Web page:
When we finally made the turn at the top of the last hill, I was feeling every mile of it. I did a quick assessment and decided it was unlikely that I had enough left to finish strong, but I could still make my sub-3 if I ran smart. I knew the next mile was the steepest down hill of the race, and I wanted to take full advantage of it, so I cut it loose and ran it in 6:29. After that, the grade softened, and it was a struggle. The next four miles were 6:39, 6:42, 6:51, 6:57. I passed Steve who was paying the price for running the hills too fast. I wished him well, and was on my way. Most of that was run on the elevated highway running along the bay. I was hurting for most of it. I felt twinges of cramps beginning in mile 24. Thankfully, the first actual cramp didn't grab hold until the last half mile, I stopped a couple of times to stretch, but I was not going to repeat my Boston mistake. I knew I had a sub-3 finish with about a minute to spare, but stopping to stretch cramps could eat that up easily. I kept the stretches to no more than 15 seconds. When I made the turn toward the finish west of Quest Field, I heard Sue shouting, and I waved and smiled. There was a fence so no way for me to get to her. The last cramp struck about 50 yards from the finish, but I just ran, or more accurately, gimped, through it.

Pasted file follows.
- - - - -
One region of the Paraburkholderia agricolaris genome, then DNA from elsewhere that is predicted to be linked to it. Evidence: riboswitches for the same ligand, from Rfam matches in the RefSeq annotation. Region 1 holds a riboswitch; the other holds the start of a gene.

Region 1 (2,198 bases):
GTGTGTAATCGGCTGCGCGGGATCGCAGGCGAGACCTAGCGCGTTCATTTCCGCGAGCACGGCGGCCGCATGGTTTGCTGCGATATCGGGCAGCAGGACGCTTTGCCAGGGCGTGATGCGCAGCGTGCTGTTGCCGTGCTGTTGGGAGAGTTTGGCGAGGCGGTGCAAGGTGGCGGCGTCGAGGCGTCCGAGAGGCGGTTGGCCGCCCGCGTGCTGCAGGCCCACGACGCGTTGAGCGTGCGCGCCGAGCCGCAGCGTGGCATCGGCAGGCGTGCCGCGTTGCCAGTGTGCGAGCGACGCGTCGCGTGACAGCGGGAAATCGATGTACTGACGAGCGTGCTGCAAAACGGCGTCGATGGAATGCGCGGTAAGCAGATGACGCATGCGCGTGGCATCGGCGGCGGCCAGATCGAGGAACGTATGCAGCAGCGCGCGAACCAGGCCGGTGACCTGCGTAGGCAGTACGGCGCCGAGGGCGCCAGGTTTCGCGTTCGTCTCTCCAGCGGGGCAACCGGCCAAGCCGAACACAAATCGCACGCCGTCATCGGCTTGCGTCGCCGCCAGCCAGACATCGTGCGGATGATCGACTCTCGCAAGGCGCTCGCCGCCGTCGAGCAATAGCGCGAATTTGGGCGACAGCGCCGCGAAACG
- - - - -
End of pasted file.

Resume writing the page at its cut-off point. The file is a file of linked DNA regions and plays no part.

After the race, I met up with Sue,Alex, and Kalena. We went out for lunch and a beer (my first beer in a week.) I was great.